* Prof. Hyland -Base-station Jan2003 - Newman's lawyers to file appeal on cancer suit by JEFFREY SILVA - Health hazards of cell phones and cell towers - Re: MICROWAVE MIND CONTROL - Meeting on phone mast danger - Greenpeace Activist News, Vol. 3, No. 1 (21/1/03)
Dear Klaus,

Please replace the document of the same title, but dated December 2002, with the version I now attach.

Base-station Jan2003

Many thanks,

CI Omega: GJH = Prof. Dr. Gerard Hyland

Newman's lawyers to file appeal on cancer suit

* January 20, 2003

WASHINGTON-Health litigation enters a new phase this week as lawyers for Christopher Newman file the opening brief with a Richmond federal appeals court in their challenge of U.S. District Judge Catherine Blake's dismissal last year of an $800 million cancer lawsuit against Motorola Inc.

Newman, a 42-year-old neurologist forced out of work after being diagnosed with brain cancer in March 1998, is represented by the firm of high-profile trial lawyer and Baltimore Orioles owner Peter Angelos. Newman contends cell-phone use caused his brain cancer.

Blake dismissed the lawsuit Oct. 31 after ruling Newman failed to offer sufficient scientific evidence to justify sending the case to trial. Over the course of a five-day hearing last February, each side offered up scientists and experts, who provided conflicting testimony on the question of whether Newman's cell phone led to his brain tumor.

Today, there are 140 million mobile-phone subscribers. Industry and various scientists insist radiation from handsets is too weak to break chemical bonds and therefore cannot cause biological damage. Critics point to research showing DNA breaks, genetic damage, memory impairment
and effects they contend are caused by non-heating mechanisms.

At least one federal department, the Environmental Protection Agency, last September said there is "continued scientific uncertainty regarding the existence of possible non-thermal effects" from mobile-phone radiation and that it supports further research. European and Asian countries have research programs, and there are several studies are in progress in the United States.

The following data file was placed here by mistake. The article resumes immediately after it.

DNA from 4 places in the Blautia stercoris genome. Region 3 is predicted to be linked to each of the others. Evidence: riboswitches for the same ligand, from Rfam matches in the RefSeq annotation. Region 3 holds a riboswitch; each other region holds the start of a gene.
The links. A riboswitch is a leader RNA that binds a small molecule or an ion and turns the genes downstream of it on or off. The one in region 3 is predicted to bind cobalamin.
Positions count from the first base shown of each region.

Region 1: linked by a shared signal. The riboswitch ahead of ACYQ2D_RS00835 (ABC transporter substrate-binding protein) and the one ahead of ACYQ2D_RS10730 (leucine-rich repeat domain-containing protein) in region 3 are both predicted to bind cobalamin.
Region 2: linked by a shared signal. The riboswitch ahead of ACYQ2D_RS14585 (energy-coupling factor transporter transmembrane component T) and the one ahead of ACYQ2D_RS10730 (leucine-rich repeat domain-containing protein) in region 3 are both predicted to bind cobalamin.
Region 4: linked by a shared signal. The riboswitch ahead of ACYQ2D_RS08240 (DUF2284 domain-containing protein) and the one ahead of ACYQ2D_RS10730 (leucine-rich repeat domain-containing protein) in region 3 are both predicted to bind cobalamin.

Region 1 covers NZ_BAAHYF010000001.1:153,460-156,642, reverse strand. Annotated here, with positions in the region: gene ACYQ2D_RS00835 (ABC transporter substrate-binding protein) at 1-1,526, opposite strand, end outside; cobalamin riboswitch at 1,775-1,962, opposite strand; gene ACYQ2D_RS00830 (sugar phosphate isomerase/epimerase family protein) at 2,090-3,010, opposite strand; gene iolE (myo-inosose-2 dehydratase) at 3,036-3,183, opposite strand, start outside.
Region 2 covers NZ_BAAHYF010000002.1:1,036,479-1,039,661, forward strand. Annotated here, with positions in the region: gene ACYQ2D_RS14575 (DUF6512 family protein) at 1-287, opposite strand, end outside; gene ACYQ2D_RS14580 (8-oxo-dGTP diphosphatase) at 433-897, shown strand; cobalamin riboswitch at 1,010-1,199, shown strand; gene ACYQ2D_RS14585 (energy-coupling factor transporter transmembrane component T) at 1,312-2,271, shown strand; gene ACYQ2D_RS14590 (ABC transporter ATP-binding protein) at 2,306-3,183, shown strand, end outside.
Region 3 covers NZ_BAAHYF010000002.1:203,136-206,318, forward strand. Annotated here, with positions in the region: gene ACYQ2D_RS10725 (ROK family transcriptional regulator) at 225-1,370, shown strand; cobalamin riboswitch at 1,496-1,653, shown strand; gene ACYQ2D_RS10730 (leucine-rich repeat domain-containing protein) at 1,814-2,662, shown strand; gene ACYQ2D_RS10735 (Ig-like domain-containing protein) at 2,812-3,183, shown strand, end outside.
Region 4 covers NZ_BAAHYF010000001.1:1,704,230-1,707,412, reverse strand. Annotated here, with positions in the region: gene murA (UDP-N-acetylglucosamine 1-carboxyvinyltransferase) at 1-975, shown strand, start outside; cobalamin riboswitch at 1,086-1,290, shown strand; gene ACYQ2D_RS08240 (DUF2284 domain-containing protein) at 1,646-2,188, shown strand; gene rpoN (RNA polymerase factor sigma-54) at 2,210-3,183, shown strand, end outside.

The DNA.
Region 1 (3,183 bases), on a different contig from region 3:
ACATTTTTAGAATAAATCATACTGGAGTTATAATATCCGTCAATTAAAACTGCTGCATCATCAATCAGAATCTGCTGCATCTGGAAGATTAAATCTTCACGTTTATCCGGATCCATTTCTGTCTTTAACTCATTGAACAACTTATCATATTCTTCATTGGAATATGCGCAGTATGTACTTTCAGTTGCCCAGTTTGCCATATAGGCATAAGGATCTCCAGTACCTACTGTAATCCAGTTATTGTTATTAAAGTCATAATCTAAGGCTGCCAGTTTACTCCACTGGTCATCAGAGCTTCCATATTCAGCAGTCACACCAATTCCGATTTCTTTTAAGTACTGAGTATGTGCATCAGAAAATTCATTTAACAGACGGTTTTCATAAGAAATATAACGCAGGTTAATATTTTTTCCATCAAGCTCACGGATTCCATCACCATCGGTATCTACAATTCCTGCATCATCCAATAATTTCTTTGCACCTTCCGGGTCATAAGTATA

The Blake ruling was a huge victory for the mobile-phone industry, which has been dogged by the cancer issue for a decade and faced the prospect of being hit with an avalanche of new lawsuits had the Newman case gone to a jury. Last fall's decision came at a time when wireless carriers and manufacturers were being pulverized by Wall Street and feeling the squeeze of an economy that struggles to overcome the overhang of a possible war with Iraq, lackluster corporate earnings, heavy debt and soft consumer demand.

"Judge Blake delivered a rather powerful decision in that case that should be difficult to challenge on appeal," said Norm Sandler, director of global strategic issues at Motorola.

Though health litigation barely has a pulse, industry is not completely out of the woods. Nine brain-cancer lawsuits-six of which were transferred to Blake in December by the Judicial Panel on Multidistrict Litigation-remain. In addition, a cancer lawsuit against industry in a Nevada state court is still alive and at least two workers' compensation cases filed by former mobile-phone employees are pending.

Of immediate concern to industry is whether Blake dismisses a handful of class-action lawsuits that claim industry failed to disclose to consumers that mobile-phone radiation could cause biological damage, undercutting their ability to decide, for example, whether to purchase a headset or even a cell phone.

The headset cases are ripe for a ruling.